THE PERFORMER | Keri Russell
THE SHOW | The Americans
THE EPISODE | “The Magic of David Copperfield V: The Statue of Liberty Disappears” (May 4)
THE PERFORMANCE | Good lord, we never want to get on Elizabeth Jennings’ bad side. Because in the heated moments when the pragmatic spy loses control and says what she’s actually thinking, portrayer Russell is a scary force of nature. In Wednesday’s episode, the Jennings’ halfhearted argument about EST quickly escalated into a stinging discussion of past lovers, with Russell pointedly staring down Matthew Rhys’ Philip as Elizabeth reminded him she’d endured loss, too.
While an already crestfallen Philip looked the worse for wear, Russell made Elizabeth stand taller, doubling down on her anger, brazenly dredging up her husband’s past infidelity and lies and loudly reminding him that only her good graces had allowed him back in the house.
When their fight was interrupted, you could feel Russell simmering with Elizabeth’s rage, which eventually was directed at a sulky Paige. We’re sure Russell spoke words during the exchange when Elizabeth reminds her daughter how much she’s screwed things up for the family, but all we could focus on was Russell’s intensity, how she used her entire body (that vein in her forehead!) to express the covert operative’s frustration of never quite knowing whether their cover is about to be blown. Russell usually plays Elizabeth so pragmatic and reined-in, it’s easy to forget that the spy is a woman given to violence. Every once in a while, it’s nice to see the actress let the reins slip a little.
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HONORABLE MENTION | Scandal‘s Susan Ross may have dropped out of the White House race this week, but Artemis Pebdani won us over with her layered performance as a woman — and, more importantly, a vice president — scorned. Susan’s scathing words for David (“I know I’m amazing! I’m witty and cute and funny and smarter than you! I’m incredible, David. I’m going to change the damn world, and that’s why this is over”) were long overdue, and Pebdani delivered Susan’s fury with all the smug satisfaction her speech deserved. That emotional breakdown in the scene’s final moments, a refreshing turn for a character so often relied upon to keep things light, was the cherry on top of an already delicious performance.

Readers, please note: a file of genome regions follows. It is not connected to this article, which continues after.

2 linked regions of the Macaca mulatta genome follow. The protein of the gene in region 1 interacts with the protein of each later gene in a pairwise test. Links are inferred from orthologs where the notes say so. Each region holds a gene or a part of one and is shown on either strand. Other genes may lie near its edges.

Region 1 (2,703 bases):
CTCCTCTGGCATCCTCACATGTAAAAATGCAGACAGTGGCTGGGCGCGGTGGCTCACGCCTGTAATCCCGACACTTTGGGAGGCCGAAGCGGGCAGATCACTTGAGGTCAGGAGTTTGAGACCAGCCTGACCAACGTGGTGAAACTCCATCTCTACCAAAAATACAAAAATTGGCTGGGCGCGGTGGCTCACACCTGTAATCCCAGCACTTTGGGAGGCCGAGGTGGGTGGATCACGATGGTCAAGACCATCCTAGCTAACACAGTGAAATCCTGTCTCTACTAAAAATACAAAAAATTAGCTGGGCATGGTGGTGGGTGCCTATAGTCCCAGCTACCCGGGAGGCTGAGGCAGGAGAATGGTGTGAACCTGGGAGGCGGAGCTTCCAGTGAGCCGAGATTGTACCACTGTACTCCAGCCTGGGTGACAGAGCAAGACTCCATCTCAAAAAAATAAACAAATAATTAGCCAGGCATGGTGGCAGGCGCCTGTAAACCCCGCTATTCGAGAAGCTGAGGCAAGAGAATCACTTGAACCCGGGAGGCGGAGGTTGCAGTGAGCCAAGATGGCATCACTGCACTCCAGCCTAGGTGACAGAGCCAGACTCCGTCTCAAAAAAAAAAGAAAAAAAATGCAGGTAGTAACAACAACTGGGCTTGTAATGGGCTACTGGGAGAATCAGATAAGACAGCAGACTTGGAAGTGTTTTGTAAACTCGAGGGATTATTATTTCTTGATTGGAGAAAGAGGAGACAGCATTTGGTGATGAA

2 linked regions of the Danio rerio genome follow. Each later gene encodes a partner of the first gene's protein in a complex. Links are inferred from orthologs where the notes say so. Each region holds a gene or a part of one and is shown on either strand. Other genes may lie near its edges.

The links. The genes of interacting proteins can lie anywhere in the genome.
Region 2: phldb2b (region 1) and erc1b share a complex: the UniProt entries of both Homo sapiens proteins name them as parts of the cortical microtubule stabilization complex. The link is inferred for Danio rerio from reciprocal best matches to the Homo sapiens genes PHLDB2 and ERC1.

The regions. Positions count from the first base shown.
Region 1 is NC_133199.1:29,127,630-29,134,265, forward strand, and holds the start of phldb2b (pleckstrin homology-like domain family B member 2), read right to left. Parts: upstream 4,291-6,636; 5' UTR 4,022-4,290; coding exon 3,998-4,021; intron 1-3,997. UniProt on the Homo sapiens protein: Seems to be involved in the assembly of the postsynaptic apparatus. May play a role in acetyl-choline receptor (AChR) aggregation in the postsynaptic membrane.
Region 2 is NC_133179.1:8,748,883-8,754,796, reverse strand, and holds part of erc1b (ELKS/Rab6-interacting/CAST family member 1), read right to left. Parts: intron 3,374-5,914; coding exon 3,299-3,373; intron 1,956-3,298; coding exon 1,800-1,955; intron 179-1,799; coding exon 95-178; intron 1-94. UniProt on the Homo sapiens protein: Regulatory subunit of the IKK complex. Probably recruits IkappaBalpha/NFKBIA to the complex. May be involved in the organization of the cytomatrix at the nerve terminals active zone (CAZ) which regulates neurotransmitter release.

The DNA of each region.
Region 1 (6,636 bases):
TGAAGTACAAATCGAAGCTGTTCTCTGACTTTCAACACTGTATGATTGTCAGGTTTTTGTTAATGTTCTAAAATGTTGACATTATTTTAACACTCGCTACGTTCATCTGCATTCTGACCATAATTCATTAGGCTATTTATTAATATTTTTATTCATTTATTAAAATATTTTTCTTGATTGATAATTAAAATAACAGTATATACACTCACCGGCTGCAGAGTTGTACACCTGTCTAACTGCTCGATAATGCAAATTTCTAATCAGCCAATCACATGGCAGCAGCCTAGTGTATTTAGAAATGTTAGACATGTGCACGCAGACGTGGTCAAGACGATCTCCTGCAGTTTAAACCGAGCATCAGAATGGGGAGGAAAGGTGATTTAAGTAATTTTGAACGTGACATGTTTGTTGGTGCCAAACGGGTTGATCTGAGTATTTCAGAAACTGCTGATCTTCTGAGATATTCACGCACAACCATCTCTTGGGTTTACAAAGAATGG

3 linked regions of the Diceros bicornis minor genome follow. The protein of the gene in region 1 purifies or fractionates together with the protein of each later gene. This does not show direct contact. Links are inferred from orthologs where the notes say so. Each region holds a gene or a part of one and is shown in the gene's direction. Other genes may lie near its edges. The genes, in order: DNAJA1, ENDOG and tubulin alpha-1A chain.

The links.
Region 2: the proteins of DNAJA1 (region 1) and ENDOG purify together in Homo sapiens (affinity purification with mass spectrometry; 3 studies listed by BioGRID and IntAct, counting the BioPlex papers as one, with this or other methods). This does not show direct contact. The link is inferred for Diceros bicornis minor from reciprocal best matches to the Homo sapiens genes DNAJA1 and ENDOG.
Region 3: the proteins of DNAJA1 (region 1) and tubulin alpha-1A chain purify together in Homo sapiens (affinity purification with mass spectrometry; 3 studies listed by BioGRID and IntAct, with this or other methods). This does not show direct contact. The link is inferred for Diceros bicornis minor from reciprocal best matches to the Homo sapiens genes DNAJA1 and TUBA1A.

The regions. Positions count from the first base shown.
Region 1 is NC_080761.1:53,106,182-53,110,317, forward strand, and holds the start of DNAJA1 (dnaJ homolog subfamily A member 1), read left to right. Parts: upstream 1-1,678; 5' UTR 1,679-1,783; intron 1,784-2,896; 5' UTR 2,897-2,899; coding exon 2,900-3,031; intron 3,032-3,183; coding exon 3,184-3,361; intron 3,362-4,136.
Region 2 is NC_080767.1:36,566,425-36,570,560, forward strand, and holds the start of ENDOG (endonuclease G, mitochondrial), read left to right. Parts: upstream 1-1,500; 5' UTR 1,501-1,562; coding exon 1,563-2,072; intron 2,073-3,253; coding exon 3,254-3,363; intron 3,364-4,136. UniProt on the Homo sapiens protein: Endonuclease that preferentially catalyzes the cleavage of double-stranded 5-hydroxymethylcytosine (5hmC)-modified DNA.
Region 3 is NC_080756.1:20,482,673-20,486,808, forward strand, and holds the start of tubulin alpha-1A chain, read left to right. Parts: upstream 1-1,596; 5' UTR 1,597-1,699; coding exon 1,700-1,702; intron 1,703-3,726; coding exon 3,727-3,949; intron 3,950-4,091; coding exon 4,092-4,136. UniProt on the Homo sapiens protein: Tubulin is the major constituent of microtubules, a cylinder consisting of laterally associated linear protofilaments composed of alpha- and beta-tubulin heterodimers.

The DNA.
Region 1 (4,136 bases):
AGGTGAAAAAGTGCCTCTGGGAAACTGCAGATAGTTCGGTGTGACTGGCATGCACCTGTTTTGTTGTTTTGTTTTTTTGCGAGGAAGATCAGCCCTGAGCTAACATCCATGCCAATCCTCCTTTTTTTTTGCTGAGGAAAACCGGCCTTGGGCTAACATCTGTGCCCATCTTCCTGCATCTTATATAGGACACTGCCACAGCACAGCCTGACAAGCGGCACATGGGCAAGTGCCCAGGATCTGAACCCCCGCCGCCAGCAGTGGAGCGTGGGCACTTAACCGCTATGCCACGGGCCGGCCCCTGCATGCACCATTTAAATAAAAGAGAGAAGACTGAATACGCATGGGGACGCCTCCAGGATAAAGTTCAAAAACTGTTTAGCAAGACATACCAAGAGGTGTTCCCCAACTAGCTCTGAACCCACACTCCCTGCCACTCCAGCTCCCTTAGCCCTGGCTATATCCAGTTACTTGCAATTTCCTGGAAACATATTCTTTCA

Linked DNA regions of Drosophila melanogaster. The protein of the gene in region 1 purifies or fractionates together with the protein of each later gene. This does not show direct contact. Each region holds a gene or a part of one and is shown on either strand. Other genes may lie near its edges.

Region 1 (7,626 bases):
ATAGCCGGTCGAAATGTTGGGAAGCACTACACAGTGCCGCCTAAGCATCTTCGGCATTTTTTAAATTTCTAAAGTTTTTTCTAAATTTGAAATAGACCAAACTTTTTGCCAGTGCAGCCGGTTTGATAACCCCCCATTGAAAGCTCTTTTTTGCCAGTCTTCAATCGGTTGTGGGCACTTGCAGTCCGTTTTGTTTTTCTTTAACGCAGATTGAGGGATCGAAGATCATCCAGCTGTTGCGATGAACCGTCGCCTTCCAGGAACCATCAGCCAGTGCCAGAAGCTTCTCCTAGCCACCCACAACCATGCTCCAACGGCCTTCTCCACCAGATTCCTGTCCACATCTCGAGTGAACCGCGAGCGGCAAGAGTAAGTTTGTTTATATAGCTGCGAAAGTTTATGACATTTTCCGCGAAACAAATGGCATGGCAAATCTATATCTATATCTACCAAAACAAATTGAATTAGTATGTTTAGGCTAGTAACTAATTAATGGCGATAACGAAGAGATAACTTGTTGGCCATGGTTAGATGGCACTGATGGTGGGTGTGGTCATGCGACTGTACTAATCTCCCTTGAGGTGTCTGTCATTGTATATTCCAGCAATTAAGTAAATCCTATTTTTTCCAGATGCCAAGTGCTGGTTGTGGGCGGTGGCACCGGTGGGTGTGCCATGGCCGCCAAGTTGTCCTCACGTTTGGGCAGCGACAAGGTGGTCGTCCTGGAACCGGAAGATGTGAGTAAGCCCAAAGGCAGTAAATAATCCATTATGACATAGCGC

HONORABLE MENTION | From the moment that Christian Camargo uttered his first line in the third season premiere of Penny Dreadful, making the most of that delicious John Logan dialogue, we were putty in his hands. The sincere enthusiasm that the actor put into the way that his zoologist character, Alexander Sweet, marveled at the wonders of the animal kingdom — including the underrated sheep — was not only disarming but contagious. And, by the time “Noah in his ark” confessed to natural history museum guest Vanessa (Eva Green, sublime as ever) that his favorite exhibits were “mostly the unloved ones, the unvisited ones, the cases that get dusty and ignored,” even she couldn’t help but be taken in.
HONORABLE MENTION | In the course of just seven episodes, Hugh Dancy has made his last TV alter ego, Hannibal’s Will Graham, seem downright chipper in comparison to the tormented cult leader he’s currently playing on Hulu’s The Path. As Wednesday’s installment drew to a close, Cal was informed that he is not destined to take over as leader of the Meyerist Movement, after all — and, what’s more, Meyerism might not even be real. In a matter of seconds, Dancy took Cal from stunned sadness to blind rage, as he murdered the man who had delivered such infuriating news. Then, as Cal cleaned up the grisly scene and washed off Silas’ blood in the shower, he reverted back to a scared man who seemed to recognize he’d lost all control. Sure, Dancy does an excellent job of making us fear Cal, but he’s even better at making us pity the man — and we applaud him for making such a messed-up character seem worthy of sympathy.
Which performances knocked your socks off this week? Hit the comments!